Memory maker SK Hynix is facing the reality that it might need to pull out of China and find another place to manufacture its chips.
As the Associated Press reports(Opens in a new window), the recent series of US export restrictions targeting China is not only having a negative impact on Chinese companies. SK Hynix, which has a manufacturing facility in eastern China’s city of Wuxi, is now preparing for a future where it leaves the country. Indeed, the advanced machinery (extreme ultraviolet lithography systems) needed to manufacture its products will potentially not be available in China.
So far, the South Korean company has managed to secure a one-year exemption from export restrictions, which the US Department of Commerce distributes on a case-by-case basis. But what happens when the exemption ends and is not renewed?
According to SK Hynix Marketing Manager Kevin Noh, “If this were to become a situation where we were to license (US) tool by tool, it would disrupt equipment supply…and we could have difficulty operating (Chinese) manufacturing facilities well before the end of the 2020s.”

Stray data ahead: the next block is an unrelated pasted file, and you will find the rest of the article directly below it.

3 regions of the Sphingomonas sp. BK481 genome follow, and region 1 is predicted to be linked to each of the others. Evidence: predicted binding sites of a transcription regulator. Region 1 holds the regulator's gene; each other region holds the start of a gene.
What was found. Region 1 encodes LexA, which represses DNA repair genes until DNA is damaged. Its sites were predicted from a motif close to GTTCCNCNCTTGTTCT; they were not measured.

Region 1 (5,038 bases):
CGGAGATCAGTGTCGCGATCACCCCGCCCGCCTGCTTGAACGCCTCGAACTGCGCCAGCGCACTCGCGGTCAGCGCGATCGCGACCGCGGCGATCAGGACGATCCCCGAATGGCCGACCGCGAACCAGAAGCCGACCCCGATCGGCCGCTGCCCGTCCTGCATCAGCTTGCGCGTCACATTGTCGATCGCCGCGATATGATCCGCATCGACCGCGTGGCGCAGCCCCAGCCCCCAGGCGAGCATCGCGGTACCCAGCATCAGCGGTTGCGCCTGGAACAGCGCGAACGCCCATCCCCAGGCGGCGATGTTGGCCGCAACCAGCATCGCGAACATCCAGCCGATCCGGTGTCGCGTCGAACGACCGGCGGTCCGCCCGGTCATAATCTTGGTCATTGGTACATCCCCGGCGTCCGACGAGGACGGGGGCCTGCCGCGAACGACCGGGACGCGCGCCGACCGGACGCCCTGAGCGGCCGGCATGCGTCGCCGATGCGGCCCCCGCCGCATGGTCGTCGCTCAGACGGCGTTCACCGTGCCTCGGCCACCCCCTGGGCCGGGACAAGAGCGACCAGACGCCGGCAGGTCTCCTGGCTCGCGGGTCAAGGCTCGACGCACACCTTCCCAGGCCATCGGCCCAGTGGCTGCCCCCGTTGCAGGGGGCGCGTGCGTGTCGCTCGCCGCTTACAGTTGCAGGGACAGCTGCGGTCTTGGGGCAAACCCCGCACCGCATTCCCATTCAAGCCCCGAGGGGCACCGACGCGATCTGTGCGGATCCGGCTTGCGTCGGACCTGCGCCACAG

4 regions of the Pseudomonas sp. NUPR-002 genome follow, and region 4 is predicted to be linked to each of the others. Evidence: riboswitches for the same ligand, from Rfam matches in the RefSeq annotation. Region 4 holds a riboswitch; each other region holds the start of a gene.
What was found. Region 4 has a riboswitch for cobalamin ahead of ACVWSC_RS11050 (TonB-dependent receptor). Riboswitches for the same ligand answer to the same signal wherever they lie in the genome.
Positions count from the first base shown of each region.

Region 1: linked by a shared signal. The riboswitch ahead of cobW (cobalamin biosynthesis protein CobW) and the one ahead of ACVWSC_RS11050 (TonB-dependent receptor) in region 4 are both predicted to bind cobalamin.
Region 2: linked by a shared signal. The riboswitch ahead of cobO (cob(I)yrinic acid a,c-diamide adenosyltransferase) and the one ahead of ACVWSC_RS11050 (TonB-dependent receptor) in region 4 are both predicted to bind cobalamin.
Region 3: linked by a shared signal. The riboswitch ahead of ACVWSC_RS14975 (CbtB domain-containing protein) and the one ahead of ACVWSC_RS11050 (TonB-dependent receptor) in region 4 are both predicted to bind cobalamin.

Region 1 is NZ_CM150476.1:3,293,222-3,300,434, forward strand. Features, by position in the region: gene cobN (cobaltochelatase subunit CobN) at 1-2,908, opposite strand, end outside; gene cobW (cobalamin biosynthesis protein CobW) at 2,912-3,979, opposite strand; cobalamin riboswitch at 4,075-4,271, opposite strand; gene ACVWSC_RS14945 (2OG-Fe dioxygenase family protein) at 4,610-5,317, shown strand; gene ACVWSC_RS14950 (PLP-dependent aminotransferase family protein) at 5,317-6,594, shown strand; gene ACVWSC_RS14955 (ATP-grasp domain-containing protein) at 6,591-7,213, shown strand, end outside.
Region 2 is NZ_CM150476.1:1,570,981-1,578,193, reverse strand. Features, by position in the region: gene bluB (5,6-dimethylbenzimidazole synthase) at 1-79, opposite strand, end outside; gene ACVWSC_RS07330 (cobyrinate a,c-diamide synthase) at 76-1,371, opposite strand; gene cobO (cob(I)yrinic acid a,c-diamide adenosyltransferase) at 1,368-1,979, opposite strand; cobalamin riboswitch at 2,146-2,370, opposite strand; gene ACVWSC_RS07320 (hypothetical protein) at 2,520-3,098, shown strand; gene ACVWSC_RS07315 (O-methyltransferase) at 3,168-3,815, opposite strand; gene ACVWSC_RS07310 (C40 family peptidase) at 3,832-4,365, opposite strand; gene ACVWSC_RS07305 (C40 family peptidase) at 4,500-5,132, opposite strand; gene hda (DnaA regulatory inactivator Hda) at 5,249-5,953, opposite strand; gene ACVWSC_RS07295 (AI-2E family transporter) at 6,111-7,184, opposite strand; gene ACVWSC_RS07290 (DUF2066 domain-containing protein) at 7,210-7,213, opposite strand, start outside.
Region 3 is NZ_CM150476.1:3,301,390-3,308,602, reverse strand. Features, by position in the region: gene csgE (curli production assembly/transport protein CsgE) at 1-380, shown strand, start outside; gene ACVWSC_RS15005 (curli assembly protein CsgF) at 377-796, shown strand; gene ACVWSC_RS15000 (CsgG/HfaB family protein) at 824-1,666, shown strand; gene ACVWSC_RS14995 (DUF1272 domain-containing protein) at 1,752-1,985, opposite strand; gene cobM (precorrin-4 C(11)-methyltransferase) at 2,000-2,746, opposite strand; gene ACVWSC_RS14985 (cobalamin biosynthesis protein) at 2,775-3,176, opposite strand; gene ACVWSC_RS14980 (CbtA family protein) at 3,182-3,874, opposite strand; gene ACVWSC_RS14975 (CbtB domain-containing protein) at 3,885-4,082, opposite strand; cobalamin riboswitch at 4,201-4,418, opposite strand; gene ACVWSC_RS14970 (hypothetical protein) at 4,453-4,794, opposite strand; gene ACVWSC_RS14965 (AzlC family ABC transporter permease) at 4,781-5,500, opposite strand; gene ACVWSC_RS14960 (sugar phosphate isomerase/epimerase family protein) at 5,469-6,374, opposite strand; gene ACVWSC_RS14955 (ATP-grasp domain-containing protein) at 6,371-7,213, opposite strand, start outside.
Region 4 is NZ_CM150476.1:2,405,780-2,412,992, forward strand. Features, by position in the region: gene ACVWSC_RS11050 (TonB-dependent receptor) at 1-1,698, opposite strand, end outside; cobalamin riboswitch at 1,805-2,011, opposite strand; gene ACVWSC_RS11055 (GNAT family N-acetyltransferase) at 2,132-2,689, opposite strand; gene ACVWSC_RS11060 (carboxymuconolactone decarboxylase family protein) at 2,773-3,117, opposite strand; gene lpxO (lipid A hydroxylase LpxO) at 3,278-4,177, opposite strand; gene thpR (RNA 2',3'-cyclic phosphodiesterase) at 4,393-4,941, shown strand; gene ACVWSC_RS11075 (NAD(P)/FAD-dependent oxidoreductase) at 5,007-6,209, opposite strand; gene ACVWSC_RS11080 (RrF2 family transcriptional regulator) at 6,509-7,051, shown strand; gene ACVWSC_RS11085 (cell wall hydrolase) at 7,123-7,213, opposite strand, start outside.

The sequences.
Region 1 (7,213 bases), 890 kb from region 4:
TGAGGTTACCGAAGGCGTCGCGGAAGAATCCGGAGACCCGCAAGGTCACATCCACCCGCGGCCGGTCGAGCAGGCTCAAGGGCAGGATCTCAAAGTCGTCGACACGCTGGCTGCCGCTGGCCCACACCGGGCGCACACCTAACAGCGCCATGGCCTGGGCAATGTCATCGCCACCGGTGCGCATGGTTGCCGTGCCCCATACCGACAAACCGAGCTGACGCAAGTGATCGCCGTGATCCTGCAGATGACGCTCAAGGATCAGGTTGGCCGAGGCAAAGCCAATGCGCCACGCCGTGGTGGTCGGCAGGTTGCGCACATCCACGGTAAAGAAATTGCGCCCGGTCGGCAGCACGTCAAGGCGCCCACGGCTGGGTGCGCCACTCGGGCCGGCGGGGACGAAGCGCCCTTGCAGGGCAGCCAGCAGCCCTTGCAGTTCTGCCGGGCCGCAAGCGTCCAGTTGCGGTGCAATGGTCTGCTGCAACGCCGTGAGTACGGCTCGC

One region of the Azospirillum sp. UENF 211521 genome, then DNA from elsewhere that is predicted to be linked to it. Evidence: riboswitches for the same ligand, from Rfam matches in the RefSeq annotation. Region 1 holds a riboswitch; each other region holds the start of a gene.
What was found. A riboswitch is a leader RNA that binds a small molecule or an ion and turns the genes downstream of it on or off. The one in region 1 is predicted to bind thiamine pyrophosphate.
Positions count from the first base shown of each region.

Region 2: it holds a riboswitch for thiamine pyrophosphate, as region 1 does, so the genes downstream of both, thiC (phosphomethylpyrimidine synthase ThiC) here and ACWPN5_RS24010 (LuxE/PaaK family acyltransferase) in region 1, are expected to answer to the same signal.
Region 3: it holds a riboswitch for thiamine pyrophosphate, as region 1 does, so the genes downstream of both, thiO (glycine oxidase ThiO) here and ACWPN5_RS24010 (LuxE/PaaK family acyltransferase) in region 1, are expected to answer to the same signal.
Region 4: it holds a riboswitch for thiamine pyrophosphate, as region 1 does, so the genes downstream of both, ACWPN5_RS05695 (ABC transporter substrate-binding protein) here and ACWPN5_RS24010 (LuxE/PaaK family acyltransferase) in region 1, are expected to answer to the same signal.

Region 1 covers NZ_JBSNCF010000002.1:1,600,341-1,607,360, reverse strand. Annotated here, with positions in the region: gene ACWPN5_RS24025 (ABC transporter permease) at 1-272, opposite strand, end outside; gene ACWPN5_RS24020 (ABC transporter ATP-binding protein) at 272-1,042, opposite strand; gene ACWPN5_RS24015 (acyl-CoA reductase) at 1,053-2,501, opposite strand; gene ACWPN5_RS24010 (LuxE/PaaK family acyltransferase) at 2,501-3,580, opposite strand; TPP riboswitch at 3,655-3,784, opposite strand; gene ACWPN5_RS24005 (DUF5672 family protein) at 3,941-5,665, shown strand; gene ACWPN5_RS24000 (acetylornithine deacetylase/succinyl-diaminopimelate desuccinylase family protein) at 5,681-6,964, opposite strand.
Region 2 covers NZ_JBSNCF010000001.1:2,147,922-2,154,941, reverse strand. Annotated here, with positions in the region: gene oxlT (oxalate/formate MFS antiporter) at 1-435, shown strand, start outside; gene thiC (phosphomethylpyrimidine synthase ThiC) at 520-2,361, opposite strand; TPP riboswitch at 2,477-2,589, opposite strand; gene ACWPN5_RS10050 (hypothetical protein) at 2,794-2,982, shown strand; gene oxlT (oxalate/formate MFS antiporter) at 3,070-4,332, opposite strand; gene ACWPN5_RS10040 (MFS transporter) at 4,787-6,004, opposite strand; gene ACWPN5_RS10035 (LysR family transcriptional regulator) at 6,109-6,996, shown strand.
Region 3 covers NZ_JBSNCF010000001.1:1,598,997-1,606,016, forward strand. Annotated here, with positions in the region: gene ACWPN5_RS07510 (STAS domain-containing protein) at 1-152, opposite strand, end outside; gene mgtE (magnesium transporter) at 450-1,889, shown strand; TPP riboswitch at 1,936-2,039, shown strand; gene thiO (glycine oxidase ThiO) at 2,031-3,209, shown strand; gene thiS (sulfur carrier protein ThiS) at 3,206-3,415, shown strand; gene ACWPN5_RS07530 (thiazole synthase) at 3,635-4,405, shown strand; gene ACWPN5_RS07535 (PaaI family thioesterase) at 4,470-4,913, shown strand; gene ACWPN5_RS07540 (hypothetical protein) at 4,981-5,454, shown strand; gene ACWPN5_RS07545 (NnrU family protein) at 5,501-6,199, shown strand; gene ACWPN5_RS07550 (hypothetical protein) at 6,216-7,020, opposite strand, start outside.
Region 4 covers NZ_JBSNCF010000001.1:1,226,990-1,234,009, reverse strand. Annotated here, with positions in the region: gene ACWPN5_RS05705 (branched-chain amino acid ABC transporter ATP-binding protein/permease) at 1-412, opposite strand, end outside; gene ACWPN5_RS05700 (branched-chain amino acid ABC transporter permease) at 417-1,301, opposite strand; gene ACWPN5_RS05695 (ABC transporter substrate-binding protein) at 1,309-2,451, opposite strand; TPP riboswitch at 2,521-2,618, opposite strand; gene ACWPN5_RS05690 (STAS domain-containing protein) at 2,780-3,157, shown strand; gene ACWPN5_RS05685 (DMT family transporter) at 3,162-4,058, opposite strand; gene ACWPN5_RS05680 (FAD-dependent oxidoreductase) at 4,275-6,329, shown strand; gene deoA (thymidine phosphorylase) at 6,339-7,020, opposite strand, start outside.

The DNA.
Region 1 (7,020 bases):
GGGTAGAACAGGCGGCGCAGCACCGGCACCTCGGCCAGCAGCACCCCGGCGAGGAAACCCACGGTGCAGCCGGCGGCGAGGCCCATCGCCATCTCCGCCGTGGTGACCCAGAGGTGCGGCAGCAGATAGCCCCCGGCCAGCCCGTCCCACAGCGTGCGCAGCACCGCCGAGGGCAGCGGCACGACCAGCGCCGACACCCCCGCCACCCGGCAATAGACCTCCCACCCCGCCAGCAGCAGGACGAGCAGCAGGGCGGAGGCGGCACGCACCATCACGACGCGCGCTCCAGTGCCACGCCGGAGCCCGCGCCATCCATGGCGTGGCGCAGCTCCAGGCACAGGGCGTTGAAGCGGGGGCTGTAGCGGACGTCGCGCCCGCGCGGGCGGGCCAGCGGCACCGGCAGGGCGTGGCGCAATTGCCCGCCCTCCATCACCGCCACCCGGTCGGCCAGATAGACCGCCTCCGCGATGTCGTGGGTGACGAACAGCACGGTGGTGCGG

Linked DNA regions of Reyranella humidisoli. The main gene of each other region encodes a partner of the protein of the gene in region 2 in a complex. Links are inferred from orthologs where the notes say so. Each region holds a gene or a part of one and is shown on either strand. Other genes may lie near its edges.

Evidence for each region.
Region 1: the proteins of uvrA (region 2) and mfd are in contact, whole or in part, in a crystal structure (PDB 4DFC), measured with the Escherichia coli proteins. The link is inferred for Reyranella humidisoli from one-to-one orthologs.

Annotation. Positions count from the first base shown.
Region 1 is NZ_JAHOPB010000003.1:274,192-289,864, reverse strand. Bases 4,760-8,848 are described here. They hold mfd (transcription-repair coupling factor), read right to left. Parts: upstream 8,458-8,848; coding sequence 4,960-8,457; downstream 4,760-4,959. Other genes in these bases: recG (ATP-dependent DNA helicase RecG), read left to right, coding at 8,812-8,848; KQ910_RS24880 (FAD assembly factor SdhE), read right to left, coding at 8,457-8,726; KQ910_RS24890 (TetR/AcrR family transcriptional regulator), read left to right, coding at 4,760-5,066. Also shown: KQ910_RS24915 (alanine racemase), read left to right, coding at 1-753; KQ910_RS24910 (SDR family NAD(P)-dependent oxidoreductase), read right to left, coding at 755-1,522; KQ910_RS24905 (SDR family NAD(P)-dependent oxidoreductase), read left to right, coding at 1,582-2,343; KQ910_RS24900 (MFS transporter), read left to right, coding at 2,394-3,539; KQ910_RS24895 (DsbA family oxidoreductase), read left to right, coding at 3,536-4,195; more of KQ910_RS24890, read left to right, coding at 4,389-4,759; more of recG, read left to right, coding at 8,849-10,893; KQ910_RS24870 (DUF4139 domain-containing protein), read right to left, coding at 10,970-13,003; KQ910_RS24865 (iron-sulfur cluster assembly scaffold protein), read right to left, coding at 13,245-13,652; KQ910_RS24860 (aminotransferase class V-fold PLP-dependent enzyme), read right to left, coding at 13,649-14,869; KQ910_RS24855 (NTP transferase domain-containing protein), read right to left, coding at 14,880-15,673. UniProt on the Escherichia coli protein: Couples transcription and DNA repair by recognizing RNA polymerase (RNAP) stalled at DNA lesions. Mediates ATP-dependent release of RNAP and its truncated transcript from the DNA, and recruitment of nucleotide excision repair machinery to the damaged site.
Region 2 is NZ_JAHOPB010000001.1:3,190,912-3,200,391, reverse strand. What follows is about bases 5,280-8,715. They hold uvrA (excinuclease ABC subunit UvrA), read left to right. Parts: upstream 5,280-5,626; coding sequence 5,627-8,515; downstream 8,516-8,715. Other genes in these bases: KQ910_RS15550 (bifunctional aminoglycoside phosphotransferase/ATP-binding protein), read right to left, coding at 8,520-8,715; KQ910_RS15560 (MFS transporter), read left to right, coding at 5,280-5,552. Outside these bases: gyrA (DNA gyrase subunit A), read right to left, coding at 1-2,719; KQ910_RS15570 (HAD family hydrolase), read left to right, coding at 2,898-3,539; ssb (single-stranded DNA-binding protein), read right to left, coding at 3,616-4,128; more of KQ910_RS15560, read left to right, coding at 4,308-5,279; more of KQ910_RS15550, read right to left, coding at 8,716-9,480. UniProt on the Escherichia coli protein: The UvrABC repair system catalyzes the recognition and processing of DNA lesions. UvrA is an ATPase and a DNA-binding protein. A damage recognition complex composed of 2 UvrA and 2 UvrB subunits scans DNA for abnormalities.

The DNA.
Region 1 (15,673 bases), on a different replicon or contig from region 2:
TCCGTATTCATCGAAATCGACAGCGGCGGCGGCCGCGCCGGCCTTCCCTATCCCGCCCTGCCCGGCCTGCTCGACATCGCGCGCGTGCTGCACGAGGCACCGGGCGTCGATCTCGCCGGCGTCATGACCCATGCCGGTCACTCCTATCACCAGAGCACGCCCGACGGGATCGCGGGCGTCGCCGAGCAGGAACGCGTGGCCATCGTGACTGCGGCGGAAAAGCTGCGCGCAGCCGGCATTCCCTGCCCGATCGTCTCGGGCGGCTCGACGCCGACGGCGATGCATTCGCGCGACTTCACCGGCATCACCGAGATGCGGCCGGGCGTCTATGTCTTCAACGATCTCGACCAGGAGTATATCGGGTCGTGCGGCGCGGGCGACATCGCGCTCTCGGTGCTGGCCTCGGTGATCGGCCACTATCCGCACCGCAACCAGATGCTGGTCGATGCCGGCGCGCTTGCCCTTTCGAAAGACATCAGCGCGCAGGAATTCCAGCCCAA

In what Noh describes as a “potentially very extreme situation”, SK Hynix is reportedly considering selling its manufacturing facilities and equipment located in Wuxi and moving its operations to South Korea. Equipment may even be shipped out of China when the company leaves.
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News of a potential China exit was accompanied by the release of the company’s third quarter results(Opens in a new window)which revealed that revenue fell by 7%, operating profit by 60% and net profit by 67%.
SK Hynix explained that the steep declines are due to “the semiconductor memory industry facing an unprecedented deterioration in market conditions as uncertainties in the business environment continue. The deterioration s came as shipments from PC and smartphone makers, who are the main buyers of memory chips, declined.”
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